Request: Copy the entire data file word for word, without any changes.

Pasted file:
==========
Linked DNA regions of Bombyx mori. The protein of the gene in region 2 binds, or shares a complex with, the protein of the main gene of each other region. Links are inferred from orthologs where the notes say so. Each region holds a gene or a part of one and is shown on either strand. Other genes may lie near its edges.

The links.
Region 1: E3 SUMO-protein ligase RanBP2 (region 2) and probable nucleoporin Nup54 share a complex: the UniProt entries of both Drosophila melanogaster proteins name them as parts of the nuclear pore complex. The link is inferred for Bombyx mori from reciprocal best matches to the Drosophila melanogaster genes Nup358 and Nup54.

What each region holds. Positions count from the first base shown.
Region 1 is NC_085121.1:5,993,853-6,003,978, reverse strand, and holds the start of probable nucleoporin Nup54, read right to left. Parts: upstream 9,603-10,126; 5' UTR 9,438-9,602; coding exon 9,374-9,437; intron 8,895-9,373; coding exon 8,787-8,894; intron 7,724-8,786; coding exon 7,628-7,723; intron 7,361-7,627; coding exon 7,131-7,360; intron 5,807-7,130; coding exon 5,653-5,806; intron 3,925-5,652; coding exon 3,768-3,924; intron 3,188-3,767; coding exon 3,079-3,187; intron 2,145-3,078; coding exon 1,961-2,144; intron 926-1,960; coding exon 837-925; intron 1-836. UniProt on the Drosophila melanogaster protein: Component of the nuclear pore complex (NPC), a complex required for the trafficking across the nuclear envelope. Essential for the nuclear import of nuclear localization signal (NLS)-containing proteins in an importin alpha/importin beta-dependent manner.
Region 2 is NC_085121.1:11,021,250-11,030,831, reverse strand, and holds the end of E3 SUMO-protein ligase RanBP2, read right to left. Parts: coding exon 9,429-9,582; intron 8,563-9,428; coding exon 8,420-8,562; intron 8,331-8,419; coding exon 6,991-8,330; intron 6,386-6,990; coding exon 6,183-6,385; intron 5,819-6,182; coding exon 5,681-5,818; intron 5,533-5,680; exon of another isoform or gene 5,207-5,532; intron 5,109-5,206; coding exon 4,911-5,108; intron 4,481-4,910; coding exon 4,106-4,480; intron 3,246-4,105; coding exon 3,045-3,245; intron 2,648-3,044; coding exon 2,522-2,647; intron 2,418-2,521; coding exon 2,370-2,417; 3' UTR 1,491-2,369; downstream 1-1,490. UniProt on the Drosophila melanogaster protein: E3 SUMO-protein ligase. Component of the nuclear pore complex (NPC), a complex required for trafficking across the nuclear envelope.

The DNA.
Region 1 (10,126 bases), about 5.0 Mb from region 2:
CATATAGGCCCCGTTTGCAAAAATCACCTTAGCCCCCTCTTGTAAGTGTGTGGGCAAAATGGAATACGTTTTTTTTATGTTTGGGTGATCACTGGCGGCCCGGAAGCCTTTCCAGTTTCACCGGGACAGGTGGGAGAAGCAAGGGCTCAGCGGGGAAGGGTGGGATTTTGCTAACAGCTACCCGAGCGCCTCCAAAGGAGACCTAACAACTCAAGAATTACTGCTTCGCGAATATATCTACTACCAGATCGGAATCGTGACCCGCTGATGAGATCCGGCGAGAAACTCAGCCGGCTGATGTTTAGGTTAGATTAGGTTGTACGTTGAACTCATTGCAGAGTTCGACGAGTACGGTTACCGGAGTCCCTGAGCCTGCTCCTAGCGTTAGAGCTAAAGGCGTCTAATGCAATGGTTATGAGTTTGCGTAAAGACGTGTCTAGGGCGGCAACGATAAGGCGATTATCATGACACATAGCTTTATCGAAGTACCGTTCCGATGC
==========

Linked DNA regions of Bombyx mori. The protein of the gene in region 2 binds, or shares a complex with, the protein of the main gene of each other region. Links are inferred from orthologs where the notes say so. Each region holds a gene or a part of one and is shown on either strand. Other genes may lie near its edges.

The links.
Region 1: E3 SUMO-protein ligase RanBP2 (region 2) and probable nucleoporin Nup54 share a complex: the UniProt entries of both Drosophila melanogaster proteins name them as parts of the nuclear pore complex. The link is inferred for Bombyx mori from reciprocal best matches to the Drosophila melanogaster genes Nup358 and Nup54.

What each region holds. Positions count from the first base shown.
Region 1 is NC_085121.1:5,993,853-6,003,978, reverse strand, and holds the start of probable nucleoporin Nup54, read right to left. Parts: upstream 9,603-10,126; 5' UTR 9,438-9,602; coding exon 9,374-9,437; intron 8,895-9,373; coding exon 8,787-8,894; intron 7,724-8,786; coding exon 7,628-7,723; intron 7,361-7,627; coding exon 7,131-7,360; intron 5,807-7,130; coding exon 5,653-5,806; intron 3,925-5,652; coding exon 3,768-3,924; intron 3,188-3,767; coding exon 3,079-3,187; intron 2,145-3,078; coding exon 1,961-2,144; intron 926-1,960; coding exon 837-925; intron 1-836. UniProt on the Drosophila melanogaster protein: Component of the nuclear pore complex (NPC), a complex required for the trafficking across the nuclear envelope. Essential for the nuclear import of nuclear localization signal (NLS)-containing proteins in an importin alpha/importin beta-dependent manner.
Region 2 is NC_085121.1:11,021,250-11,030,831, reverse strand, and holds the end of E3 SUMO-protein ligase RanBP2, read right to left. Parts: coding exon 9,429-9,582; intron 8,563-9,428; coding exon 8,420-8,562; intron 8,331-8,419; coding exon 6,991-8,330; intron 6,386-6,990; coding exon 6,183-6,385; intron 5,819-6,182; coding exon 5,681-5,818; intron 5,533-5,680; exon of another isoform or gene 5,207-5,532; intron 5,109-5,206; coding exon 4,911-5,108; intron 4,481-4,910; coding exon 4,106-4,480; intron 3,246-4,105; coding exon 3,045-3,245; intron 2,648-3,044; coding exon 2,522-2,647; intron 2,418-2,521; coding exon 2,370-2,417; 3' UTR 1,491-2,369; downstream 1-1,490. UniProt on the Drosophila melanogaster protein: E3 SUMO-protein ligase. Component of the nuclear pore complex (NPC), a complex required for trafficking across the nuclear envelope.

The DNA.
Region 1 (10,126 bases), about 5.0 Mb from region 2:
CATATAGGCCCCGTTTGCAAAAATCACCTTAGCCCCCTCTTGTAAGTGTGTGGGCAAAATGGAATACGTTTTTTTTATGTTTGGGTGATCACTGGCGGCCCGGAAGCCTTTCCAGTTTCACCGGGACAGGTGGGAGAAGCAAGGGCTCAGCGGGGAAGGGTGGGATTTTGCTAACAGCTACCCGAGCGCCTCCAAAGGAGACCTAACAACTCAAGAATTACTGCTTCGCGAATATATCTACTACCAGATCGGAATCGTGACCCGCTGATGAGATCCGGCGAGAAACTCAGCCGGCTGATGTTTAGGTTAGATTAGGTTGTACGTTGAACTCATTGCAGAGTTCGACGAGTACGGTTACCGGAGTCCCTGAGCCTGCTCCTAGCGTTAGAGCTAAAGGCGTCTAATGCAATGGTTATGAGTTTGCGTAAAGACGTGTCTAGGGCGGCAACGATAAGGCGATTATCATGACACATAGCTTTATCGAAGTACCGTTCCGATGC